Pumpable ice technology
||This article contains content that is written like an advertisement. (March 2012) (Learn how and when to remove this template message)|
Pumpable ice (PI) technology is a technology to produce fluids or secondary refrigerants, also called coolants, with the viscosity of water or jelly and the cooling capacity of ice. Pumpable ice is typically a slurry of ice crystals or particles ranging from 5 to 10,000 micrometers (1 cm) in diameter and transported in brine, seawater, food liquid, or gas bubbles of air, ozone, or carbon dioxide.
- 1 Terminology
- 2 Technological process
- 3 Applications
- 3.1 Selection
- 3.2 Maintenance and service
- 3.3 Wastewater treatment
- 3.4 Desalination of seawater
- 3.5 Processes of concentration of food liquid and juice
- 3.6 Production of frozen food liquids
- 3.7 Fishery and food industry
- 3.8 Supermarkets
- 3.9 Production of ice wine
- 3.10 Thermal energy storage systems
- 3.11 Medicine
- 3.12 Ski resorts
- 4 See also
- 5 References
- 6 External links
Besides generic terms such as pumpable, jelly or slurry ice, there are many trademark names for such coolant, like "Deepchill", “Beluga”, “optim”, “flow”, “fluid”, “jel”, “binary”, “liquid”, “maxim”, “whipped”, “bubble slurry” ice. These trademarks are authorized by industrial ice maker production companies in Australia, Canada, China, Germany, Iceland, Israel, Russia, Spain, United Kingdom, USA.
There are two relatively simple methods for producing pumpable ice. The first is to manufacture commonly used forms of crystal solid ice, such as plate, tube, shell or flake ice, by crushing and mixing it with water. This mixture of different ice concentrations and particle dimensions (ice crystals can vary in length from 200 µm to 10 mm) is passed by pumps from a storage tank to the consumer. The constructions, specifications and applications of current conventional ice makers are described in.
The idea behind the second method is to create the crystallization process inside of the volume of the cooled liquid. This crystallization inside can be accomplished using vacuum or cooling technologies. In vacuum technology, very low pressure forces a small part of the water to evaporate while the remaining water freezes forming a water-ice mixture. Depending on the additive concentrations, the final temperature of pumpable ice is between zero and –4 °C. The large volume of vapor and an operating pressure of about 6 mbar (600 Pa) require the use of a water vapor compressor with a great swept volume. This technology is economically reasonable and can be recommended for systems with cooling capacity of 300 TR (1 TR = 1 ton of refrigeration = 12,000 BTU/h = 3.516 kW) or larger.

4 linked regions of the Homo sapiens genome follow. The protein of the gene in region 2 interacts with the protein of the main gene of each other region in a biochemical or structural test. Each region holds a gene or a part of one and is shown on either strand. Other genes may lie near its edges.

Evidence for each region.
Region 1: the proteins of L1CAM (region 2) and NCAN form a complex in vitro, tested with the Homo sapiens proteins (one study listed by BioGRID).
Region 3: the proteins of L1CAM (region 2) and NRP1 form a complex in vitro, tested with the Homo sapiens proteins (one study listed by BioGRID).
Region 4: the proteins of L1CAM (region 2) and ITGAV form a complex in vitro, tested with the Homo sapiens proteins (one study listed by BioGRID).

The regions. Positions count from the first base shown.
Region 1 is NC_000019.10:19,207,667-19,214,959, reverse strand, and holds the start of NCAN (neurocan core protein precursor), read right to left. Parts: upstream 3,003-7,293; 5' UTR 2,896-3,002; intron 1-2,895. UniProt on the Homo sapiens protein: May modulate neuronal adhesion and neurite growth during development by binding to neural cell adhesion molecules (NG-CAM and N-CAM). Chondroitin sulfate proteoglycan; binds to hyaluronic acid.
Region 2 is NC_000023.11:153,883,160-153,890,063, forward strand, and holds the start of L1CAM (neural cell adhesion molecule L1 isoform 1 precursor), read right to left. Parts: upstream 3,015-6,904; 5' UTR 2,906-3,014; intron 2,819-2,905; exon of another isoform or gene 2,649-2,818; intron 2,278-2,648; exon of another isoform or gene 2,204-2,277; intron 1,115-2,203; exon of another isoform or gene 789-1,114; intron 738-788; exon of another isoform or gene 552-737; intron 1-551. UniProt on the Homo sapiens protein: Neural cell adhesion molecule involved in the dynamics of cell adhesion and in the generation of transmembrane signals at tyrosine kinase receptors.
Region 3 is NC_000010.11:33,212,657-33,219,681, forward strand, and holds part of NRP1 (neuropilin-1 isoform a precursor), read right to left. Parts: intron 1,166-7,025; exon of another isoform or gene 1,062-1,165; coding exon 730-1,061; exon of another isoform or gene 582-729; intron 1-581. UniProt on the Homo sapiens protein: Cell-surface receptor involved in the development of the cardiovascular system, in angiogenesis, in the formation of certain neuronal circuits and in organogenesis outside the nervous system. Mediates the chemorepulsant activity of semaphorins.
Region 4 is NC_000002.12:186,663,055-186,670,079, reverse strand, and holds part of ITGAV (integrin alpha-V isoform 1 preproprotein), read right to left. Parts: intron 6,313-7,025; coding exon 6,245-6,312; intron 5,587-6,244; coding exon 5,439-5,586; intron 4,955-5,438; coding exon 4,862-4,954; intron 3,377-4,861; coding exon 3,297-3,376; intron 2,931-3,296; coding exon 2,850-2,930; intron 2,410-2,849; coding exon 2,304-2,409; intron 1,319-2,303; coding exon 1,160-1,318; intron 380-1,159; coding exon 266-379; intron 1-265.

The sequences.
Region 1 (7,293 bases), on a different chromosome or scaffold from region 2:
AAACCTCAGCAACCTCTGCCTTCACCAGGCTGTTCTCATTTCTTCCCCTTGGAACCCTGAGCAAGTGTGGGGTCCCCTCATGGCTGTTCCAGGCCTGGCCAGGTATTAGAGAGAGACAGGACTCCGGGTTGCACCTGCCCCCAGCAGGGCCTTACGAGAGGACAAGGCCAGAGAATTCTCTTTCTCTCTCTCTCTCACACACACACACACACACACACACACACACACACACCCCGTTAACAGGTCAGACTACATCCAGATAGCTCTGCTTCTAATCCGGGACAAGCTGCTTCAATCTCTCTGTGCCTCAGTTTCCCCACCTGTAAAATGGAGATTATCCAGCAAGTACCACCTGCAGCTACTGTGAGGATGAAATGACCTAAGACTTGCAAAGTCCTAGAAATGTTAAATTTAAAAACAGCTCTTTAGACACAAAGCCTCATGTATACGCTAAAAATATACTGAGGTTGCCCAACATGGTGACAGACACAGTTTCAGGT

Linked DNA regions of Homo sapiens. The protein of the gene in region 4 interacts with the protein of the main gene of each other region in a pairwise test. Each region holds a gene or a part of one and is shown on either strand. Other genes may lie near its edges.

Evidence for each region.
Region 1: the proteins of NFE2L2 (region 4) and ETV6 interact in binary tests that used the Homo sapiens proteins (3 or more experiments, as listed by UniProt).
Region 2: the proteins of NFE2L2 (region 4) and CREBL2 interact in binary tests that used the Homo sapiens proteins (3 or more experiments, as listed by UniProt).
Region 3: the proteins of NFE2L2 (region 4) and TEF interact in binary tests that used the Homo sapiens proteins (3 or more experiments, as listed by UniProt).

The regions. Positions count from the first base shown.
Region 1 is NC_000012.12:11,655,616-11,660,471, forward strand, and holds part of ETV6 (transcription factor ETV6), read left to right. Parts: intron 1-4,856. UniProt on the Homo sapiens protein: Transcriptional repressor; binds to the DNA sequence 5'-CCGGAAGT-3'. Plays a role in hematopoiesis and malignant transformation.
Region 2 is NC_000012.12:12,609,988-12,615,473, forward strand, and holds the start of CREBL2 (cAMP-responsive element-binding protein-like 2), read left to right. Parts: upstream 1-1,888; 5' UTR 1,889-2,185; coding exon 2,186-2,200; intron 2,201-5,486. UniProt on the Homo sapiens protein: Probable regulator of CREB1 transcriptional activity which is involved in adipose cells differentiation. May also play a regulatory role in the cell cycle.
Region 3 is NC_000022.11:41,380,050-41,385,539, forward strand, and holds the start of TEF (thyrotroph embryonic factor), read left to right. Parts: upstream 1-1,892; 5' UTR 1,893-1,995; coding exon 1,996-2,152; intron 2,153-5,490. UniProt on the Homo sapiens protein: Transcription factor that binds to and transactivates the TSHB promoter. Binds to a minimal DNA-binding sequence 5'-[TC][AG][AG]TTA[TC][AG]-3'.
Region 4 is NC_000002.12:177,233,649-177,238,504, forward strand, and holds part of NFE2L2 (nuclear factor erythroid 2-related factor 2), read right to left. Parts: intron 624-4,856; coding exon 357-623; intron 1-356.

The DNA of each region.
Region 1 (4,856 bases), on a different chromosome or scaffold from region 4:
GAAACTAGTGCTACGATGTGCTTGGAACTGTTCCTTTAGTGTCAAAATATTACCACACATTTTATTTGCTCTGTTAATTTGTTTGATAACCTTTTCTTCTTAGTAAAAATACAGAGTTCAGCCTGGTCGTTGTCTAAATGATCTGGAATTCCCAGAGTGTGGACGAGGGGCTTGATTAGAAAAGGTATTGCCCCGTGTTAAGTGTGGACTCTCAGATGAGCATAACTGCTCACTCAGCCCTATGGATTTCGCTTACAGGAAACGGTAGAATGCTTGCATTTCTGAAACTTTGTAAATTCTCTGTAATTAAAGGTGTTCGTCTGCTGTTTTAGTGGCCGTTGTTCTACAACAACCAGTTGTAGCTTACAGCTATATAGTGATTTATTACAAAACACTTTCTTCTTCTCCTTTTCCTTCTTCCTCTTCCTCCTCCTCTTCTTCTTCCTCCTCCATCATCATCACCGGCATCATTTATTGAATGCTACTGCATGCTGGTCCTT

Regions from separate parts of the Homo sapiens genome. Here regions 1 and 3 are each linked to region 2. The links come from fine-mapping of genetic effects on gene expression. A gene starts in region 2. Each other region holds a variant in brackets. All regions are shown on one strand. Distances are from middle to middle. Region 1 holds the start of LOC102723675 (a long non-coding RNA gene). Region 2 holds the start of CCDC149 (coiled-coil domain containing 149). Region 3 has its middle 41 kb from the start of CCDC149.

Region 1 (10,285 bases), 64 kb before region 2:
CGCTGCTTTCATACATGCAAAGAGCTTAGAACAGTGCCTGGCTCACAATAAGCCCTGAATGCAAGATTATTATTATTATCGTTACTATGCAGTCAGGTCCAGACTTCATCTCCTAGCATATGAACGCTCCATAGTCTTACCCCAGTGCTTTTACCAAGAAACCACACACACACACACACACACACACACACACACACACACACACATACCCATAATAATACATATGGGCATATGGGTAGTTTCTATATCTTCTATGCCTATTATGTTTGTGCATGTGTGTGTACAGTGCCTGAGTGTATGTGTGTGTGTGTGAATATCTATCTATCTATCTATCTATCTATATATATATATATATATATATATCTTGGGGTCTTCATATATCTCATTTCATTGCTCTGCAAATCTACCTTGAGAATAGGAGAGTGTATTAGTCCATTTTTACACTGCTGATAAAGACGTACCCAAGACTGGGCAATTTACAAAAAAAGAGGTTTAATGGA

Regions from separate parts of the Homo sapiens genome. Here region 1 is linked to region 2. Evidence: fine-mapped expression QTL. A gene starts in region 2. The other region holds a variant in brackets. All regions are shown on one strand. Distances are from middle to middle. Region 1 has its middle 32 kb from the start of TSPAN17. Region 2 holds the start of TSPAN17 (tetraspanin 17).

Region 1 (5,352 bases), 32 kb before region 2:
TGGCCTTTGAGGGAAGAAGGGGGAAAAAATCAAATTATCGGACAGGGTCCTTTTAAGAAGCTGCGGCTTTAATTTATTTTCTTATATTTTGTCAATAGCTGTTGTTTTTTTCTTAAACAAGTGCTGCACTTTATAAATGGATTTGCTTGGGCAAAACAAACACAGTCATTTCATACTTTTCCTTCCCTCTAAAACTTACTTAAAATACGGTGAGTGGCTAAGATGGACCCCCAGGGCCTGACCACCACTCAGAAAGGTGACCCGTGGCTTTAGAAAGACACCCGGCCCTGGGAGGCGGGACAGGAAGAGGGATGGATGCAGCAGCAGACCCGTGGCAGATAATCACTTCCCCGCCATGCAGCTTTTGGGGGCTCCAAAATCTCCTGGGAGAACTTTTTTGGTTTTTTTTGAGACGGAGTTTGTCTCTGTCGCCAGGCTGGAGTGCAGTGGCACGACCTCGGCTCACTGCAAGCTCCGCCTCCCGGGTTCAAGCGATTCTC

Crystallization by cooling can be done using direct or indirect systems.
Direct pumpable ice technology
The advantage of this method is the absence of any intermediate device between the refrigerant and the liquid. However, the absence of heat loss between refrigerant and liquid in the process of thermal interaction (heat transfer) may cause problems. The safety measures that have to be implemented, the need for the additional step of refrigerant separation, and difficulties in producing crystals are further disadvantages of this method.
Indirect pumpable ice technology
In indirect methods the evaporator (heat exchanger-crystallizer) is assembled either horizontally or vertically. It has a shell tubing assembled with one to a hundred inner tubes and containing a refrigerant that evaporates between the shell and the internal tubing. Liquid flows through the tubing of the small diameter. In the inside volume of the evaporator cooling, super cooling and freezing of liquid take place due to heat exchange with the crystallizer-cooled wall.